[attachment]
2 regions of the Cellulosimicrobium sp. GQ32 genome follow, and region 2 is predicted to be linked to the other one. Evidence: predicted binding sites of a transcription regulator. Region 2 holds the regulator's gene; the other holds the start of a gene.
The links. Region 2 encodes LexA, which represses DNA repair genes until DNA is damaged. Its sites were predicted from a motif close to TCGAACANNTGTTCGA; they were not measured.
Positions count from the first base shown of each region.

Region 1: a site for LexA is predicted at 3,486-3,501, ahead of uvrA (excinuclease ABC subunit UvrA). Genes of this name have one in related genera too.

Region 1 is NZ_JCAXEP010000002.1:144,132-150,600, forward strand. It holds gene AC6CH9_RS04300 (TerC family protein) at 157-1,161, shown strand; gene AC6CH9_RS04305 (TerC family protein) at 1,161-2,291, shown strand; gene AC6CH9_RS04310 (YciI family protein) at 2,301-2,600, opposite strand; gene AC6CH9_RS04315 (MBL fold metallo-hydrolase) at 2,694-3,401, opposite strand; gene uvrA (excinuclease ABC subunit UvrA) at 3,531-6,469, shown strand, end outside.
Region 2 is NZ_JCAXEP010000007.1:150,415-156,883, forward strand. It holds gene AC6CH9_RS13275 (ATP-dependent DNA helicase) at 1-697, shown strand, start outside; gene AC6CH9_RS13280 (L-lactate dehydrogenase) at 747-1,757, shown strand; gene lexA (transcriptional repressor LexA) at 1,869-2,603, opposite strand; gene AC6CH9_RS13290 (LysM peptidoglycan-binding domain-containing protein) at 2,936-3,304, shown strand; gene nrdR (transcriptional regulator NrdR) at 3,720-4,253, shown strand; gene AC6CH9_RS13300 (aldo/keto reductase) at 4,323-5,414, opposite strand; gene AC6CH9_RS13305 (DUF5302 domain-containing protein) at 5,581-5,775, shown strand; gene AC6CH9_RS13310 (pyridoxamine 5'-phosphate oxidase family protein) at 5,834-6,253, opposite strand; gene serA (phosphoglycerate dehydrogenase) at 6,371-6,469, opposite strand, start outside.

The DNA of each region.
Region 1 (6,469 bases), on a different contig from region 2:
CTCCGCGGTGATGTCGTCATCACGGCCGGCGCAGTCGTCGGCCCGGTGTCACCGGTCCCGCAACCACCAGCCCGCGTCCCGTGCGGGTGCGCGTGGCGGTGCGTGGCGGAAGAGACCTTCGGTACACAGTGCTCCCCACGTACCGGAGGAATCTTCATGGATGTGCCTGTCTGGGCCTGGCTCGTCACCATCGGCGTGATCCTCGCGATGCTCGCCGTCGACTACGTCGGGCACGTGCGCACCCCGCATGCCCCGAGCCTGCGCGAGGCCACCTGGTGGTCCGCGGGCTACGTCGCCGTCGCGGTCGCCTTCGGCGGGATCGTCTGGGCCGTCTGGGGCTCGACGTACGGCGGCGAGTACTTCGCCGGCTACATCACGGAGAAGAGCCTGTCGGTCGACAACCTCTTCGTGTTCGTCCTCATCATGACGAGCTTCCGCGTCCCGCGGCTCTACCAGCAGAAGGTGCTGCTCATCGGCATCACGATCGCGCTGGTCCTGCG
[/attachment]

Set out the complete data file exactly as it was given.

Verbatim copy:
2 regions of the Cellulosimicrobium sp. GQ32 genome follow, and region 2 is predicted to be linked to the other one. Evidence: predicted binding sites of a transcription regulator. Region 2 holds the regulator's gene; the other holds the start of a gene.
The links. Region 2 encodes LexA, which represses DNA repair genes until DNA is damaged. Its sites were predicted from a motif close to TCGAACANNTGTTCGA; they were not measured.
Positions count from the first base shown of each region.

Region 1: a site for LexA is predicted at 3,486-3,501, ahead of uvrA (excinuclease ABC subunit UvrA). Genes of this name have one in related genera too.

Region 1 is NZ_JCAXEP010000002.1:144,132-150,600, forward strand. It holds gene AC6CH9_RS04300 (TerC family protein) at 157-1,161, shown strand; gene AC6CH9_RS04305 (TerC family protein) at 1,161-2,291, shown strand; gene AC6CH9_RS04310 (YciI family protein) at 2,301-2,600, opposite strand; gene AC6CH9_RS04315 (MBL fold metallo-hydrolase) at 2,694-3,401, opposite strand; gene uvrA (excinuclease ABC subunit UvrA) at 3,531-6,469, shown strand, end outside.
Region 2 is NZ_JCAXEP010000007.1:150,415-156,883, forward strand. It holds gene AC6CH9_RS13275 (ATP-dependent DNA helicase) at 1-697, shown strand, start outside; gene AC6CH9_RS13280 (L-lactate dehydrogenase) at 747-1,757, shown strand; gene lexA (transcriptional repressor LexA) at 1,869-2,603, opposite strand; gene AC6CH9_RS13290 (LysM peptidoglycan-binding domain-containing protein) at 2,936-3,304, shown strand; gene nrdR (transcriptional regulator NrdR) at 3,720-4,253, shown strand; gene AC6CH9_RS13300 (aldo/keto reductase) at 4,323-5,414, opposite strand; gene AC6CH9_RS13305 (DUF5302 domain-containing protein) at 5,581-5,775, shown strand; gene AC6CH9_RS13310 (pyridoxamine 5'-phosphate oxidase family protein) at 5,834-6,253, opposite strand; gene serA (phosphoglycerate dehydrogenase) at 6,371-6,469, opposite strand, start outside.

The DNA of each region.
Region 1 (6,469 bases), on a different contig from region 2:
CTCCGCGGTGATGTCGTCATCACGGCCGGCGCAGTCGTCGGCCCGGTGTCACCGGTCCCGCAACCACCAGCCCGCGTCCCGTGCGGGTGCGCGTGGCGGTGCGTGGCGGAAGAGACCTTCGGTACACAGTGCTCCCCACGTACCGGAGGAATCTTCATGGATGTGCCTGTCTGGGCCTGGCTCGTCACCATCGGCGTGATCCTCGCGATGCTCGCCGTCGACTACGTCGGGCACGTGCGCACCCCGCATGCCCCGAGCCTGCGCGAGGCCACCTGGTGGTCCGCGGGCTACGTCGCCGTCGCGGTCGCCTTCGGCGGGATCGTCTGGGCCGTCTGGGGCTCGACGTACGGCGGCGAGTACTTCGCCGGCTACATCACGGAGAAGAGCCTGTCGGTCGACAACCTCTTCGTGTTCGTCCTCATCATGACGAGCTTCCGCGTCCCGCGGCTCTACCAGCAGAAGGTGCTGCTCATCGGCATCACGATCGCGCTGGTCCTGCG